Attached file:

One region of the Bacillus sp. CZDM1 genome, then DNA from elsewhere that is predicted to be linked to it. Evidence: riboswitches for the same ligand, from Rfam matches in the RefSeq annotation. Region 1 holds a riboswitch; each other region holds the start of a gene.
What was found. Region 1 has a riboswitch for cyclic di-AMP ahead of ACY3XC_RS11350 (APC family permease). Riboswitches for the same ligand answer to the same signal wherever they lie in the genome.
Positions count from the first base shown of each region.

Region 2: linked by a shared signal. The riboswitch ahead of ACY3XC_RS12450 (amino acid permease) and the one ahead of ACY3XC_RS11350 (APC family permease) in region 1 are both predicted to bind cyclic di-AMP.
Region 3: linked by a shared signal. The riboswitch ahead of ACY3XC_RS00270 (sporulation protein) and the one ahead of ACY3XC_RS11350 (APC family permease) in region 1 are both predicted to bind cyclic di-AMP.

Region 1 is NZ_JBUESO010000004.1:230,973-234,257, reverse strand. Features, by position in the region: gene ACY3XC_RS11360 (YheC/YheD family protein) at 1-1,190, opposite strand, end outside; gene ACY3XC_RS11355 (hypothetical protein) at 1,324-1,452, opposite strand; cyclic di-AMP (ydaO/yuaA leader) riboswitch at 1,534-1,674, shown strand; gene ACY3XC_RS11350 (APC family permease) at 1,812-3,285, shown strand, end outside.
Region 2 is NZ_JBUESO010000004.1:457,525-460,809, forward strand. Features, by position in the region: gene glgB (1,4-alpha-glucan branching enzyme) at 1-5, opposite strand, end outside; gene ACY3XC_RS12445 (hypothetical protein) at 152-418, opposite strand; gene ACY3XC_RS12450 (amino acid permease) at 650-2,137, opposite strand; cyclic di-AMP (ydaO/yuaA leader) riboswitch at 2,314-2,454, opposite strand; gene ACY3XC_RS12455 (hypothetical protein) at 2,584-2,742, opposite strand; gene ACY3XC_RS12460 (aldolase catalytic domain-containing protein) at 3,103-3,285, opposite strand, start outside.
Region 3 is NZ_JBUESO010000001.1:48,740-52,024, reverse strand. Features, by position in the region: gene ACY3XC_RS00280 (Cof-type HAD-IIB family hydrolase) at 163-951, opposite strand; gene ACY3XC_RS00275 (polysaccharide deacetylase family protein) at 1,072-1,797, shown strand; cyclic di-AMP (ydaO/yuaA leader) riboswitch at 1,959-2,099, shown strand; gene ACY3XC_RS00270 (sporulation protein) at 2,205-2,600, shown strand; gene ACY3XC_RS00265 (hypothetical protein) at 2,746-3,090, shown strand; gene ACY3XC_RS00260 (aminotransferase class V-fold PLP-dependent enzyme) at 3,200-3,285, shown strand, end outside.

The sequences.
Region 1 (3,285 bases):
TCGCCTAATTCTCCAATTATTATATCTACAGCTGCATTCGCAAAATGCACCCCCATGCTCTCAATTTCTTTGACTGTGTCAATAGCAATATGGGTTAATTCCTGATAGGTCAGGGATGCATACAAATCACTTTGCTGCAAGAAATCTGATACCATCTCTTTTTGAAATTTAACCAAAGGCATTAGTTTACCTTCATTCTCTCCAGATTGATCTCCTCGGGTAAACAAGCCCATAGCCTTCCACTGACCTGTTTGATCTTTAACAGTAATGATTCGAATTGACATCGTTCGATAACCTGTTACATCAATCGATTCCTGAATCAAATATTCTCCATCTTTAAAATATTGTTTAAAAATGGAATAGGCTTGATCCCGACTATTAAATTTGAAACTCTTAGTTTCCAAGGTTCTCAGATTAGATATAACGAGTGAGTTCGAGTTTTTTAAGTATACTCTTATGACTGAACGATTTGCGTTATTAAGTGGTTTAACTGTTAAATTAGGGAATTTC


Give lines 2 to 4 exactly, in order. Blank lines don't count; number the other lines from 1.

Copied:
What was found. Region 1 has a riboswitch for cyclic di-AMP ahead of ACY3XC_RS11350 (APC family permease). Riboswitches for the same ligand answer to the same signal wherever they lie in the genome.
Positions count from the first base shown of each region.

Region 2: linked by a shared signal. The riboswitch ahead of ACY3XC_RS12450 (amino acid permease) and the one ahead of ACY3XC_RS11350 (APC family permease) in region 1 are both predicted to bind cyclic di-AMP.